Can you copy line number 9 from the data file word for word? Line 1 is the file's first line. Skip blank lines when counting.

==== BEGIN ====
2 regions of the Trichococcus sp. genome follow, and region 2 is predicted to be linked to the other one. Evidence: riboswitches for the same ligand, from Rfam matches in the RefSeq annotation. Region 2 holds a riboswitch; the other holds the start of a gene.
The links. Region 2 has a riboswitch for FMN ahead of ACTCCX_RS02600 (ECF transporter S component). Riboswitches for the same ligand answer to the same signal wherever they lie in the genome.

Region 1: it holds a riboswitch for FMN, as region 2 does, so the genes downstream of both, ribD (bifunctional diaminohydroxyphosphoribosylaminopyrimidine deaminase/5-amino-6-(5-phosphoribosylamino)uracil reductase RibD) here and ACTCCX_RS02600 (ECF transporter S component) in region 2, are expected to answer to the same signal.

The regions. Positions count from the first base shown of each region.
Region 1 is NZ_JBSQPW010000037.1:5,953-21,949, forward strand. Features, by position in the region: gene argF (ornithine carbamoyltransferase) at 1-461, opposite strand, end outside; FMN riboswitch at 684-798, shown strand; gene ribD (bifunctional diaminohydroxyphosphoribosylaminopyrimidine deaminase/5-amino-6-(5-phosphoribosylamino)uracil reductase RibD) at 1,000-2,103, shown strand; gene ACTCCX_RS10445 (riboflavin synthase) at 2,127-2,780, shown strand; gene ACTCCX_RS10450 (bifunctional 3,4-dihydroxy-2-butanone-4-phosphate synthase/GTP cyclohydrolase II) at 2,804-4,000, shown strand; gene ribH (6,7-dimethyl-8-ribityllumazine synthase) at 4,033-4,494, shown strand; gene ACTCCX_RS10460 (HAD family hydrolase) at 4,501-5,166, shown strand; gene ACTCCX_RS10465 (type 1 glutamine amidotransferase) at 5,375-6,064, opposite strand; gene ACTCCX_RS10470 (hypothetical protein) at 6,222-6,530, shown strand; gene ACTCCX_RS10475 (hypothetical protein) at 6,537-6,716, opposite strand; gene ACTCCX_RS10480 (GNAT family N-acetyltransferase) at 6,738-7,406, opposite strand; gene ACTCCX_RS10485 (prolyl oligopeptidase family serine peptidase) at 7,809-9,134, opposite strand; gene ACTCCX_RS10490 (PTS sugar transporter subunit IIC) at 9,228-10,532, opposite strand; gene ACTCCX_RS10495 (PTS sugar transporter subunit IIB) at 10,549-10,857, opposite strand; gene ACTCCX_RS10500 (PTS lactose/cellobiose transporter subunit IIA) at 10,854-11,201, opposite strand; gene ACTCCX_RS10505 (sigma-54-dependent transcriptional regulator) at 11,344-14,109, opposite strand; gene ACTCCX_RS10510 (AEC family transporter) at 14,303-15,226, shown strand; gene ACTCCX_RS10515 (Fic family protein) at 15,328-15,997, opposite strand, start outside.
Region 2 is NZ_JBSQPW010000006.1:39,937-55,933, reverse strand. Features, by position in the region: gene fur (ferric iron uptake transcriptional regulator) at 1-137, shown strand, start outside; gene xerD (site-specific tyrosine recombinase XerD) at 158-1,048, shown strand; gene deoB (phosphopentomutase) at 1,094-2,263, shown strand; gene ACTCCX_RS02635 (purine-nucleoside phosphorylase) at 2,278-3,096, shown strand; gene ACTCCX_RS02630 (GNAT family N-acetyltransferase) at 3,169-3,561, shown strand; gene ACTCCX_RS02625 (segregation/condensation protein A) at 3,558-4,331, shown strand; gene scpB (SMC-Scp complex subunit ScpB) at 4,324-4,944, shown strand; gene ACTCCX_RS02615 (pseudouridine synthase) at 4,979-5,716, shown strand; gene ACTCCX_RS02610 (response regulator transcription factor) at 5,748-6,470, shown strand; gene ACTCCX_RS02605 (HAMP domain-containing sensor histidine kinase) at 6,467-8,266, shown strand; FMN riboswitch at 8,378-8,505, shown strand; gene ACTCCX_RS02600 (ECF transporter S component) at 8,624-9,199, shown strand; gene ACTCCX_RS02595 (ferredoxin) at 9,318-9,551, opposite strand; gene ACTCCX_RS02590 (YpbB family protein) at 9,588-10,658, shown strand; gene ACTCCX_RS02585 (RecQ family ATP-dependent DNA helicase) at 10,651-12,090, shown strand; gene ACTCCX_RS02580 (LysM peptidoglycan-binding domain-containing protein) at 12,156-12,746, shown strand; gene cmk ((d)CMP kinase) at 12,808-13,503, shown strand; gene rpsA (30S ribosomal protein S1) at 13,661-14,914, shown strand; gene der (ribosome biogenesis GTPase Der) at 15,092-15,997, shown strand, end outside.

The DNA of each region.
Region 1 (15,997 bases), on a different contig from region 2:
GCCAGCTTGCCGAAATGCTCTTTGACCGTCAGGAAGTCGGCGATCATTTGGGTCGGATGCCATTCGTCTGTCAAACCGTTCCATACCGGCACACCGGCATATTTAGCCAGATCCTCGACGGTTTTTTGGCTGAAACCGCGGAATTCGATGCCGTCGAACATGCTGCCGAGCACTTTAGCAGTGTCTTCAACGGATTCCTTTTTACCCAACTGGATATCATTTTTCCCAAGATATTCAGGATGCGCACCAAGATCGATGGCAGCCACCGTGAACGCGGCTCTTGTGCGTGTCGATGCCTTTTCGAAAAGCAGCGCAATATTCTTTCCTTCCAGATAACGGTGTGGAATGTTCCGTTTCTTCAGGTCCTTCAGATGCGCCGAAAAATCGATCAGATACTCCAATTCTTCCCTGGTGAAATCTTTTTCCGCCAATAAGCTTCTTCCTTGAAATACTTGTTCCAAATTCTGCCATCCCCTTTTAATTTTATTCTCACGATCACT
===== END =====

GCCAGCTTGCCGAAATGCTCTTTGACCGTCAGGAAGTCGGCGATCATTTGGGTCGGATGCCATTCGTCTGTCAAACCGTTCCATACCGGCACACCGGCATATTTAGCCAGATCCTCGACGGTTTTTTGGCTGAAACCGCGGAATTCGATGCCGTCGAACATGCTGCCGAGCACTTTAGCAGTGTCTTCAACGGATTCCTTTTTACCCAACTGGATATCATTTTTCCCAAGATATTCAGGATGCGCACCAAGATCGATGGCAGCCACCGTGAACGCGGCTCTTGTGCGTGTCGATGCCTTTTCGAAAAGCAGCGCAATATTCTTTCCTTCCAGATAACGGTGTGGAATGTTCCGTTTCTTCAGGTCCTTCAGATGCGCCGAAAAATCGATCAGATACTCCAATTCTTCCCTGGTGAAATCTTTTTCCGCCAATAAGCTTCTTCCTTGAAATACTTGTTCCAAATTCTGCCATCCCCTTTTAATTTTATTCTCACGATCACT